Paralympian Melissa Stockwell says her toughest job comes at home

Paralympian, bronze medalist and Iraqi war veteran Melissa Stockwell’s biggest challenge comes at home.

Melissa Stockwell had a dream as a kid that her parents thought would eventually fade away.

“Whenever anyone asked me what I wanted to be when I grew up, I always said I want to be in the army,” Stockwell said. “My parents kinda thought that was a phase I was passing through, never actually thought it would lead to anything.”

Turns out it was not a “phase.” Stockwell signed up for the army while in college at the University of Colorado shortly after September 11, 2001. Three years later she led a convoy through Baghdad when a roadside bomb exploded, resulting in the loss of her leg.

Recovery was at Walter Reed Medical Center.

“I look around and I see other soldiers who are missing two legs,” Stockwell said. “They are missing both legs and an arm, they can’t see anymore. I’m like, oh man, I am one of the lucky ones.”

That positive attitude eventually led Stockwell to pursue another childhood dream, represent her country in the Olympics as a gymnast. Because of the injury, she was forced to pivot first to swimming in 2008 in Beijing, before eventually becoming a triathlete.

“I mean, why not?” Stockwell said. “Three sports instead of one on the same course as able-bodied athletes, I just really fell in love with the sport from the beginning and just became pretty passionate about it.”

Melissa Stockwell used the extra time before Tokyo Olympics to her benefit

Pretty successful, too. There have been three world championships in 2010 along with a bronze medal from 2016 in Rio de Janeiro.

Tokyo 2021 is next. Stockwell was originally not overly excited about the extra year of preparation but has taken advantage of the time.

“I’m faster now than I’ve ever been,” Stockwell said. “Here we are four months out and I’m feeling better than I felt a year ago.”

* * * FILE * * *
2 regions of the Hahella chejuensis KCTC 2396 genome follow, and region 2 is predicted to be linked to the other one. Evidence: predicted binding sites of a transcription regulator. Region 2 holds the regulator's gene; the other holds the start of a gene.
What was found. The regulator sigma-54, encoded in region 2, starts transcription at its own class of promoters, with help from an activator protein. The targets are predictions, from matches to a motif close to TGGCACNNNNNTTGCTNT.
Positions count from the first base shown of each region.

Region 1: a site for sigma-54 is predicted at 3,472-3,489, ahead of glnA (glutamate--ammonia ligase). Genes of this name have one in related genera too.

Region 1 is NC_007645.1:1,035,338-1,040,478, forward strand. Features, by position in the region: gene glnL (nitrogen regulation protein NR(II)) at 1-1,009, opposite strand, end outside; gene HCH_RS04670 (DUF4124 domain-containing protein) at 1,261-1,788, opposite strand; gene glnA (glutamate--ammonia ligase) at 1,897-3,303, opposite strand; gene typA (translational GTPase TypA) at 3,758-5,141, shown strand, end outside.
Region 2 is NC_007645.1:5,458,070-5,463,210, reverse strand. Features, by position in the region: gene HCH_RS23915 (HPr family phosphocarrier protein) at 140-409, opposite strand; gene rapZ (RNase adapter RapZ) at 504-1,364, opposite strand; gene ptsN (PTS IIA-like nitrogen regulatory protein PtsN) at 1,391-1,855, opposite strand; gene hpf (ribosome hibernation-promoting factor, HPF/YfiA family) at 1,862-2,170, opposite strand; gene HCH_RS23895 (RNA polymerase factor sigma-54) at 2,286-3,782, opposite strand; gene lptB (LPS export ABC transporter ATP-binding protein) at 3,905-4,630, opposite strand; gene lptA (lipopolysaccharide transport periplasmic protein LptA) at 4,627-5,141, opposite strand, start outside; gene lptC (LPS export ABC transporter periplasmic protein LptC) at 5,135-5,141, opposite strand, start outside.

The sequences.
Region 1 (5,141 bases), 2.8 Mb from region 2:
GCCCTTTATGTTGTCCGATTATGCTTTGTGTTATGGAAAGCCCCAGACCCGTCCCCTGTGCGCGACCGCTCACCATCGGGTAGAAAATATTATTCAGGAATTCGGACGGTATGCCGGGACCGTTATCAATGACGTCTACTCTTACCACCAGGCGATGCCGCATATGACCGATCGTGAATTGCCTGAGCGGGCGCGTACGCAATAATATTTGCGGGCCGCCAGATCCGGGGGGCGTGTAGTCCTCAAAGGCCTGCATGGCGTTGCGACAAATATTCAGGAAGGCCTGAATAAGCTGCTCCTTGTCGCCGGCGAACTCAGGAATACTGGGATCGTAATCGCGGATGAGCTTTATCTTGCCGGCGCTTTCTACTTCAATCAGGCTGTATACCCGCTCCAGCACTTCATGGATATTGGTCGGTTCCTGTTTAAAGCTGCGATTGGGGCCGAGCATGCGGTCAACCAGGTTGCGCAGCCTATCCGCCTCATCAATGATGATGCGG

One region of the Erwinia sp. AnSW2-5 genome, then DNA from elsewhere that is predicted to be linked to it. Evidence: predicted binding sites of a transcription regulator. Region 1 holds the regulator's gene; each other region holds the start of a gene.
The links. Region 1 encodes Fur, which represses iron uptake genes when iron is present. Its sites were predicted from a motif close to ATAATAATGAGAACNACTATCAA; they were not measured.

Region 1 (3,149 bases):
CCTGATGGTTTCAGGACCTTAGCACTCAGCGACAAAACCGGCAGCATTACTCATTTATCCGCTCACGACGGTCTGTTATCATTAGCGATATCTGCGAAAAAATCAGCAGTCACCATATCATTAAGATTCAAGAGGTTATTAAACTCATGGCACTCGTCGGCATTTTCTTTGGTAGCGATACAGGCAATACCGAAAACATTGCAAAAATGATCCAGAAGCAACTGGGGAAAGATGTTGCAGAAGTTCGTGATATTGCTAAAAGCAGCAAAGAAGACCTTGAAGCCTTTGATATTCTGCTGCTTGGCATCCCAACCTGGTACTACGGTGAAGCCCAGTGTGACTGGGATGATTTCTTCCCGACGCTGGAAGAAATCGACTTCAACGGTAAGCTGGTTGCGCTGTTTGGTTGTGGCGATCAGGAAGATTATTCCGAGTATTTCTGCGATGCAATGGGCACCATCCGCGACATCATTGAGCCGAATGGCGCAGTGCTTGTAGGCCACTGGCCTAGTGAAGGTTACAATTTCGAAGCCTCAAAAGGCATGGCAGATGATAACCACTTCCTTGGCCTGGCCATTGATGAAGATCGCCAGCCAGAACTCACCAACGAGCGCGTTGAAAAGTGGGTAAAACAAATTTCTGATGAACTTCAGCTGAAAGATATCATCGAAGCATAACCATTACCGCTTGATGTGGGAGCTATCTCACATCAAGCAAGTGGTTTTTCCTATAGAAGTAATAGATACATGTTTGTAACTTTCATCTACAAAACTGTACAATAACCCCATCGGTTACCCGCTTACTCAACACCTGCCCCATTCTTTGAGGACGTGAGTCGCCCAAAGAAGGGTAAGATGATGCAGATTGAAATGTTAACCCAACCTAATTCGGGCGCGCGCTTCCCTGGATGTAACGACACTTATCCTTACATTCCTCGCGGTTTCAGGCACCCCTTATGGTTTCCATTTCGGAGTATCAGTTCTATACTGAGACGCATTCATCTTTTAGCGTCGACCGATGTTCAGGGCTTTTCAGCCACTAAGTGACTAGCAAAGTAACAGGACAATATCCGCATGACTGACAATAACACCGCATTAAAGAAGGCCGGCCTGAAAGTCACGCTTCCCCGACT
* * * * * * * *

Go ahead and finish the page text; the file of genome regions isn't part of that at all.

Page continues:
The biggest challenge for Stockwell leading up to the games is not in the pool, on the bike, or a lengthy run, but rather at home with her two children ages three and six.

“Becoming a mother has been probably the biggest challenge of my life,” Stockwell said. “Wanting to show my kids it doesn’t matter if you look a little bit different you can still get out there and have big dreams wanting my kids to grow up and be kind and have compassion, respect for others.”

Being out in public is not always easy even for an extrovert like Stockwell who does public speaking at universities and corporations. There is a little extra attention that isn’t always pleasant.

“I’ve gotten used to it,” Stockwell said. “The stares at the grocery store, kids saying mommy mommy look at her leg she’s a robot it just comes with the territory. I’ve learned a lot of times if I wear shorts people want to ask about it. I’m proud of how I lost my leg. I love telling people, especially kids.”

Stockwell hopes the entire world will staring at her this summer with a gold medal around her neck. She is ready for Tokyo 2021.

Melissa Stockwell is a recipient of the Athletes for Good Fund, which celebrates the work of Olympic and Paralympic athletes and hopefuls who are partnering with charitable causes. As the co-founder of Dare2Tri, Melissa helps to enhance the lives of people with physical disabilities and visual impairments through sport.

Source: FanSided

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